|Publication number||US7205221 B2|
|Application number||US 10/288,419|
|Publication date||Apr 17, 2007|
|Filing date||Nov 6, 2002|
|Priority date||Sep 2, 1999|
|Also published as||US6570251, US20030025203, US20030067073|
|Publication number||10288419, 288419, US 7205221 B2, US 7205221B2, US-B2-7205221, US7205221 B2, US7205221B2|
|Inventors||Salman Akram, Alan G. Wood|
|Original Assignee||Micron Technology, Inc.|
|Export Citation||BiBTeX, EndNote, RefMan|
|Patent Citations (46), Referenced by (15), Classifications (49), Legal Events (4)|
|External Links: USPTO, USPTO Assignment, Espacenet|
This is a divisional of application Ser. No. 09/388,436, filed on Sep. 2, 1999 now U.S. Pat. No. 6,570,251.
1. Field of the Invention
The present invention relates generally to integrated circuits, and more particularly to under bump metallization pads and solder bumps on a die for flip chip type attachment to a printed circuit board or the like.
2. Description of the Related Art
Solder ball or bump technology is commonly used for electrical and mechanical interconnection of an integrated circuit to a substrate. High performance microelectronic devices may comprise a number of flip chips, i.e., a chip or die that has a pattern or array of terminations spaced around the active surface of the die for face-down mounting of the die to a substrate, having a Ball Grid Array (BGA) or a Slightly Larger than Integrated Circuit Carrier (SLICC). Each flip chip may be attached to a ceramic or silicon substrate or printed circuit board (PCB), such as an FR-4 board, for electrical interconnection to other microelectronic devices. For example, a very large scale integration (VLSI) chip may be electrically connected to a substrate, printed circuit board, or other next higher level packaging carrier member using solder balls or solder bumps. This connection technology may be referred to generically as “flip chip” or “Controlled Collapse Chip Connection (C4)” attachment.
Flip chip attachment requires the formation of contact terminals at flip chip contact sites on the semiconductor die, each site having a metal pad with a lead/tin solder ball formed thereon. Flip chip attachment also requires the formation of solder joinable sites (“pads”) on the metal conductors of the PCB or other substrate or carrier which are a mirror-image of the solder ball arrangement on the flip chip. The pads on the substrate are usually surrounded by non-solderable barriers so that when the solder balls of the chip contact sites aligned with the substrate pads and are “reflowed,” the surface tension of the liquified solder element supports the semiconductor chip above the substrate. After cooling, the chip is essentially soldered face-down by very small, closely spaced, solidified solder interconnections. An underfill encapsulant is generally disposed between the semiconductor die and the substrate for environmental protection, and to further enhance the mechanical attachment of the die to the substrate.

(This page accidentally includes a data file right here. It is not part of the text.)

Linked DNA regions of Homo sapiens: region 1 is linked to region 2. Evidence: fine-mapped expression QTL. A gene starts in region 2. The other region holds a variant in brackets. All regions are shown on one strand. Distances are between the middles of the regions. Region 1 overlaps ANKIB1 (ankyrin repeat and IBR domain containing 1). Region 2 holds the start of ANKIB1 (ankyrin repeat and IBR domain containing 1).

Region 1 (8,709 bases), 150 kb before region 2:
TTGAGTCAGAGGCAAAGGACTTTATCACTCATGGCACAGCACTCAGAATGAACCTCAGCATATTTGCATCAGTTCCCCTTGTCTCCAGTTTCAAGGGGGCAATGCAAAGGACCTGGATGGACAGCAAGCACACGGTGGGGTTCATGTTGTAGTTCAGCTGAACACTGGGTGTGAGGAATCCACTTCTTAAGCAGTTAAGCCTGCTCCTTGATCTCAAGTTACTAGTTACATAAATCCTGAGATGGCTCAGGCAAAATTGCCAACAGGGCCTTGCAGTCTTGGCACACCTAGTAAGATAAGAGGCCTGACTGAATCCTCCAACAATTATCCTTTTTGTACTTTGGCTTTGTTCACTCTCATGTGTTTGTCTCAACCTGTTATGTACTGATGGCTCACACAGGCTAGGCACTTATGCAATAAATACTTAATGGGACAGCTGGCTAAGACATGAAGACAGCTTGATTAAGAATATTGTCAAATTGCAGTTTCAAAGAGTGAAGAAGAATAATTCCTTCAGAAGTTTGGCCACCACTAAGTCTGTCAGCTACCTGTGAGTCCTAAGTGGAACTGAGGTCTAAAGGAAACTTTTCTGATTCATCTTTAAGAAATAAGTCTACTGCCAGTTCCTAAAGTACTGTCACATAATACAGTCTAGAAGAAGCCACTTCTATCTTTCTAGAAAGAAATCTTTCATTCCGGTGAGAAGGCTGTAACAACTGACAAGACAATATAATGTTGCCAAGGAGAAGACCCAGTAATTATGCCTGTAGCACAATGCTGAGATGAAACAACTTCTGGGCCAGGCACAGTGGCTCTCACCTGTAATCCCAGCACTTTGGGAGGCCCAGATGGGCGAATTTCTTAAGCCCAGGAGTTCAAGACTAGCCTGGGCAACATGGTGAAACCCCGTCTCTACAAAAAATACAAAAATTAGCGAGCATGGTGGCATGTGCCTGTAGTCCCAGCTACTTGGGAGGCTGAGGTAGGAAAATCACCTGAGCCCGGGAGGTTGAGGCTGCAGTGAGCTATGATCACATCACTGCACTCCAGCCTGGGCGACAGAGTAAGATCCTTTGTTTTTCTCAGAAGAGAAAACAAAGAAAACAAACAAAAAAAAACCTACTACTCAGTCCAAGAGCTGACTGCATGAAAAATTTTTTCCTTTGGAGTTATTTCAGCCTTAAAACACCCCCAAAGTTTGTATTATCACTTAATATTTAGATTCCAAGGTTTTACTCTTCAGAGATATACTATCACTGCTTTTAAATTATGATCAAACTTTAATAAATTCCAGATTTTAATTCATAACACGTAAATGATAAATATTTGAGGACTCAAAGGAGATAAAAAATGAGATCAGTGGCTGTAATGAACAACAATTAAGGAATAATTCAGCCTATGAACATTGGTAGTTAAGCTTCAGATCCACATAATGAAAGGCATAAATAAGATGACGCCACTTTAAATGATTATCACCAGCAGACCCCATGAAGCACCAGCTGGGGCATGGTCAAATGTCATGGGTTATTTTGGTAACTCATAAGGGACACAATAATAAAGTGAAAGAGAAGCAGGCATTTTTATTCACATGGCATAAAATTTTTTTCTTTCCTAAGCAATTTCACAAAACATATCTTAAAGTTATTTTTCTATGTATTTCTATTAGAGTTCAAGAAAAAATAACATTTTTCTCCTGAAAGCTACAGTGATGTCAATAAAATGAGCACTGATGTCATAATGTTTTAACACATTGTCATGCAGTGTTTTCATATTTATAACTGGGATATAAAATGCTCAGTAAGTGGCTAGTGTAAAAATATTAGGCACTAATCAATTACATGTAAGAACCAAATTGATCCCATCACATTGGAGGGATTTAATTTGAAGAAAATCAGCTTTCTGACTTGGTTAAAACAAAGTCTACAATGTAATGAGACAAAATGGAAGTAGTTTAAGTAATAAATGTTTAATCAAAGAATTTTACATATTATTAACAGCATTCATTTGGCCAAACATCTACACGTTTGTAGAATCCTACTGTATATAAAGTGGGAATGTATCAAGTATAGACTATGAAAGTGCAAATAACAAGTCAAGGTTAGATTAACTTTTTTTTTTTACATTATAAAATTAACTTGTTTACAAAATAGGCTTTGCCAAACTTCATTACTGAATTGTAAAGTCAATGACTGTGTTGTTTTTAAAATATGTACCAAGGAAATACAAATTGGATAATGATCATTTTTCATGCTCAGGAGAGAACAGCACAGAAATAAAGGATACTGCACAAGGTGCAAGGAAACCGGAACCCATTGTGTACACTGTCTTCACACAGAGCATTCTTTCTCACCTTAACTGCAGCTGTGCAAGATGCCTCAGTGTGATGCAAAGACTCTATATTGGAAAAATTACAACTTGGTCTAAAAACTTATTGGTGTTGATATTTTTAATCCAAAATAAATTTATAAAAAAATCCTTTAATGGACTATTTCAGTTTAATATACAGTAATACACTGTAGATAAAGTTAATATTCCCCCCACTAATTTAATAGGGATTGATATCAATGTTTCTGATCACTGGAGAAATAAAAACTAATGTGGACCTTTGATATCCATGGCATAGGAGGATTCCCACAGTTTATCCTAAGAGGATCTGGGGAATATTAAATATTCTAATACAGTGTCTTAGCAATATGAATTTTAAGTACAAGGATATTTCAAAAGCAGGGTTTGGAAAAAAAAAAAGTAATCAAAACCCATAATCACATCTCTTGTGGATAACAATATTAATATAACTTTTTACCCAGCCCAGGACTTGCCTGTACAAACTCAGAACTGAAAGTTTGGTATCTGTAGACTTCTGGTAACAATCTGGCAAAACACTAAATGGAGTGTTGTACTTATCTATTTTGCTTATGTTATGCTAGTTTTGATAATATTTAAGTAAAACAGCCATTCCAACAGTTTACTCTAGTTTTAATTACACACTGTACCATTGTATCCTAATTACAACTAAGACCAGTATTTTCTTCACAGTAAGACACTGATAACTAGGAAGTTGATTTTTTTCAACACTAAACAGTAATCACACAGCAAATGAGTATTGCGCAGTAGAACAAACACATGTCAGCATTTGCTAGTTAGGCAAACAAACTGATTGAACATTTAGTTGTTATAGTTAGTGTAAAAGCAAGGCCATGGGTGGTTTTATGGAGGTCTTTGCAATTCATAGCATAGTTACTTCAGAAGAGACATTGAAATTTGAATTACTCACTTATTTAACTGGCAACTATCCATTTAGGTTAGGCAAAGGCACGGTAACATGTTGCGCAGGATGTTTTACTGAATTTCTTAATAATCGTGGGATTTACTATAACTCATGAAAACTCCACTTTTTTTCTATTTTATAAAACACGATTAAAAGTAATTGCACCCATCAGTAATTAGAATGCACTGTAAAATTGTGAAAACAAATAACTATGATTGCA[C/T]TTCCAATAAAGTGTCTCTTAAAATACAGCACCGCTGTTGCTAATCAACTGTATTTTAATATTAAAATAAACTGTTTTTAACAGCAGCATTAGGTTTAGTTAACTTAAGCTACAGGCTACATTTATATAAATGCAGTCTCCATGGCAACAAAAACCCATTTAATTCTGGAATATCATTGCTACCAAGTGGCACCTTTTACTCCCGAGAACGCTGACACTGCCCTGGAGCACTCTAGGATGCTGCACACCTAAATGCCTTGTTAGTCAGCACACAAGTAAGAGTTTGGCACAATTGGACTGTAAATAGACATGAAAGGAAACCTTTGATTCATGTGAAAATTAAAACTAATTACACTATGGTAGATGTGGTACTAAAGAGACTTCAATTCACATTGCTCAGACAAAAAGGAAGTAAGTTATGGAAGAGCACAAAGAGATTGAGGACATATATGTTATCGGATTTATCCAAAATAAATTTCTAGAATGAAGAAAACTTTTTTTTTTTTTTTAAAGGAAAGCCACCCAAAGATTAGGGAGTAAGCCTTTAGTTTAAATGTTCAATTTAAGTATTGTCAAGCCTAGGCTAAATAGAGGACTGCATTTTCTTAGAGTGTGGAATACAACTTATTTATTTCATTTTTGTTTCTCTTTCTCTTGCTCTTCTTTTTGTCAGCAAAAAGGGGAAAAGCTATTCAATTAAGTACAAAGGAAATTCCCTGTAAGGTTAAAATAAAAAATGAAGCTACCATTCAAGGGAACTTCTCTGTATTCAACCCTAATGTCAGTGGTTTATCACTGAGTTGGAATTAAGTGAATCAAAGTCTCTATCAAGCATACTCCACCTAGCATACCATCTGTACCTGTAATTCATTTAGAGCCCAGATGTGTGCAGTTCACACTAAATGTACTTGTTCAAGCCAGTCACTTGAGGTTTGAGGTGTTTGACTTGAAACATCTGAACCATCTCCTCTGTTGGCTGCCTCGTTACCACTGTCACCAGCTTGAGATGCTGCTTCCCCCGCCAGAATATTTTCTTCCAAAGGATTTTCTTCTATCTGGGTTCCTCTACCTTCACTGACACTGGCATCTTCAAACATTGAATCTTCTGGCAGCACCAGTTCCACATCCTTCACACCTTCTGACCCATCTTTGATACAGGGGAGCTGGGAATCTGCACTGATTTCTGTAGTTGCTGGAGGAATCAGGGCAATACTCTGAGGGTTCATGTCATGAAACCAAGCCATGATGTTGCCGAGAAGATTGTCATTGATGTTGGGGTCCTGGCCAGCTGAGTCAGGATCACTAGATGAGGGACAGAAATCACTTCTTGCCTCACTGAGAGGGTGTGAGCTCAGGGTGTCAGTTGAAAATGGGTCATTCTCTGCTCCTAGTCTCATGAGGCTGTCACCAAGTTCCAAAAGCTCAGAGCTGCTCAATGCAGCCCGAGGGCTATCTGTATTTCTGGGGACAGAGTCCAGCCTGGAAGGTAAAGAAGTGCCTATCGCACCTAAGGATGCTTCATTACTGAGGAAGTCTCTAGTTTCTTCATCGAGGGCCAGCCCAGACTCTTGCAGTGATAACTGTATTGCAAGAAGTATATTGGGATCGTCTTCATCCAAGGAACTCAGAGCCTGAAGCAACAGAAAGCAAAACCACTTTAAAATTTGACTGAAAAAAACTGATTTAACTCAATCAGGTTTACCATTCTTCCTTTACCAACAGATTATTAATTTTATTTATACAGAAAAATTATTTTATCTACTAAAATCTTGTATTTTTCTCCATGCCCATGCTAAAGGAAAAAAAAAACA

A second layer of etchant-resistive photoresist film 35 is applied to a face surface 38 of the third metal layer 32. The second photoresist film 35 is then masked, exposed, and stripped to form at least one second etchant-resistive block 36 over the via 22, as shown in
The UBM pads 40 can also be made by selectively depositing the metal layers by evaporation through a mask (or photoengraving) onto the passivation film face surface 20 as well as the via 22 such that the metal layers 28, 30, and 32 correspond to the exposed portions of the conductive traces 14.
Solder balls are generally formed of lead and tin. High concentrations of lead are sometimes used to make the bump more compatible with subsequent processing steps. Tin is added to strengthen bonding (to such metal as copper) and serves as an antioxidant. High temperature (melting point approximately 315° C.) solder alloy has been used to join chips to thick ceramic substrates and multi-layer cofired ceramic interface modules. Joining chips to organic carriers such as polymide-glass, polyimide-aramid and the like as well as the printed wiring boards requires lower temperatures which may be obtained by using 63 In/37 Pb solder (melting point approximately 183° C.) and various Pb/In alloys such as 50 Pb/50 In (melting point approximately 220° C.). Lower melting point alloys (down to 60° C.) have been used to bump very temperature-sensitive chips such as GaAs and superconducting Josephson junctions.
Numerous techniques have been devised to improve the formation of UBM and solder bumps for flip chips. For example, U.S. Pat. No. 4,360,142 issued Nov. 23, 1982 to Carpenter et al. relates to forming multiple layer UBM pads between a semiconductor device and a supporting substrate particularly suited to high stress use conditions that generate thermal gradients in the interconnection.